Apple will reportedly ditch the Lightning connector in favor of USB-C in its 2023 iPhone lineup. Apple loves its proprietary technologies, and the Lightning connector is no different. Introduced in 2012, it is available on all current iPhones for charging and connecting to external monitors, cameras and other peripherals. While speculations about Apple ditching the Lightning port and adopting USB-C have been a common theme over the past several years, it hasn’t happened until now.

While iPhones do not officially ship with USB-C ports, some enterprising modders have been taking matters into their own hands and adding the much-wanted feature to Apple‘s smartphones by themselves. Late last year, a Swiss YouTuber named Ken Pillonel added a USB-C port to an iPhone X after getting tired of waiting for Apple to make the switch. Then, earlier this year, Chinese DIY enthusiast Yang Changshun modified a standard iPhone 13 Pro Max with a USB-C port alongside a slew of other hardware features, such as a 3.5mm headphone socket, dual fans and a larger battery.

Related: Will The iPhone 14 Have USB-C? Here’s Everything We Know

In a tweet on Wednesday, TF International Securities analyst and prolific tipster Ming-Chi Kuo claimed that Apple will switch from the Lightning port to USB-C for its 2023 iPhone lineup. According to Kuo, the new port could improve the iPhone’s data-syncing and charging speeds, although the extent of those improvements would depend on software support in iOS. Kuo also said that suppliers of USB-C components, such as IC controllers and connectors, could benefit substantially following the switch, thanks to “vast orders” from Apple for iPhones and associated accessories. If Kuo’s information is correct, the iPhone 15 lineup will be the first to ship with USB-C ports, while this year’s iPhone 14-series will still retain its Lightning connectors.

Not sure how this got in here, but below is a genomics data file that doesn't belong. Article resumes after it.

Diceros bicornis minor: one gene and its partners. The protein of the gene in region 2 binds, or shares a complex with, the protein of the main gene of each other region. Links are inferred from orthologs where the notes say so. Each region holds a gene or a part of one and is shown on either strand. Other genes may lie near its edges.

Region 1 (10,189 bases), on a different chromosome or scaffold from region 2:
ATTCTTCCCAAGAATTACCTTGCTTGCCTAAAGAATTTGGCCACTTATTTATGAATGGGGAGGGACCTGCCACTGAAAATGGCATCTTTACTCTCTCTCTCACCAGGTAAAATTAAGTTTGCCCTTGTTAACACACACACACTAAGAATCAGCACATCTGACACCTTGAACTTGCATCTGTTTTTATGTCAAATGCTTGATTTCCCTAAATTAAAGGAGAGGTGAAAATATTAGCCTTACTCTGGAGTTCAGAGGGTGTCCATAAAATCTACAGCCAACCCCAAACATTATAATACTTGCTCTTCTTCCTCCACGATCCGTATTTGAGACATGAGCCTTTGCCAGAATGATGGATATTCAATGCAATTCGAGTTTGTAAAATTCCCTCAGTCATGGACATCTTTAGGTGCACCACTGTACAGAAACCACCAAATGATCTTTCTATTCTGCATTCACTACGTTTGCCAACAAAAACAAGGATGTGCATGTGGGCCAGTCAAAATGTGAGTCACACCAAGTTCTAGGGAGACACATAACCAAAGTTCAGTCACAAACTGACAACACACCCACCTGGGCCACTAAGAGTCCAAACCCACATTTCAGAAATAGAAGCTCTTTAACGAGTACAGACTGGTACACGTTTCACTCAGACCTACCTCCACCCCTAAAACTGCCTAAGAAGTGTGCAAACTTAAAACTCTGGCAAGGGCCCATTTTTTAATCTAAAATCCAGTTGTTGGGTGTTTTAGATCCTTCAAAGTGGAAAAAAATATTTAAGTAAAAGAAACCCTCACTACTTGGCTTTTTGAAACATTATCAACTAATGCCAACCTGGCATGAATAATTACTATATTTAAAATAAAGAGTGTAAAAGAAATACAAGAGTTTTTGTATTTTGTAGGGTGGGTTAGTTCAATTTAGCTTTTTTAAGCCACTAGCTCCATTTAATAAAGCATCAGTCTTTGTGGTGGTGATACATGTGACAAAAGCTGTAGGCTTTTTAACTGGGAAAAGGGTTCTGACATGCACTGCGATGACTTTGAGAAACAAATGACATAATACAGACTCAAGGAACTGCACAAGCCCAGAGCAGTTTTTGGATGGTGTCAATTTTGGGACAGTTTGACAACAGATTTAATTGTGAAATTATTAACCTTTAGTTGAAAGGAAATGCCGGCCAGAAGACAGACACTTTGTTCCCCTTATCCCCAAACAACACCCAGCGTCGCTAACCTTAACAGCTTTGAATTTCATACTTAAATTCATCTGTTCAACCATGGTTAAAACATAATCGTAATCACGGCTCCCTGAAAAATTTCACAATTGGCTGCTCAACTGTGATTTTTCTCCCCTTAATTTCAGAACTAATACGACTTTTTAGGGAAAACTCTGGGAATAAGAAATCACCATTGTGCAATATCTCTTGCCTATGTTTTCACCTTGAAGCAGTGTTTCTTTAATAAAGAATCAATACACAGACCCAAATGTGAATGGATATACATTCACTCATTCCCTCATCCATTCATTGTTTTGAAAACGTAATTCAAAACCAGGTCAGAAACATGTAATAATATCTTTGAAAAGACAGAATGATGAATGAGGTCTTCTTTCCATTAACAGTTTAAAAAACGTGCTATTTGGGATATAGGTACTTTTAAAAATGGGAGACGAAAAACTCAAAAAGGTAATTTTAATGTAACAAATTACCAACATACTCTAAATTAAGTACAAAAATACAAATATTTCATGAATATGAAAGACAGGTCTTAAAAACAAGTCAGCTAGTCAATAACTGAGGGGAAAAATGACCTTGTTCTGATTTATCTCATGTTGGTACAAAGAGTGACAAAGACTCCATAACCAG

Apple Might Have Been Forced Into Using USB-C

Kuo’s tweet comes several months after the European Commission announced new legislation to mandate USB-C as the universal charging standard for consumer tech gadgets. The ruling only affects iPhones for the most part, as most Android devices already use USB-C (although some entry-level devices still use microUSB). Apple has already shifted its MacBooks and most of its iPads to USB-C (Thunderbolt), while iPhones remain the last Lightning holdout. That, however, will now change if Kuo’s latest tweet is anything to go by.

The latest news is an update on Kuo’s information from last year when he said that iPhones will continue to ship with Lightning ports “in the foreseeable future.” According to Kuo, Apple was hesitant to shift to the global standard as USB-C has a lesser waterproofing specification than Lightning. In addition, switching to it could hurt its MiFi business. However, if the latest information turns out to be correct, Apple has had a change of heart, if only due to the EU legislation.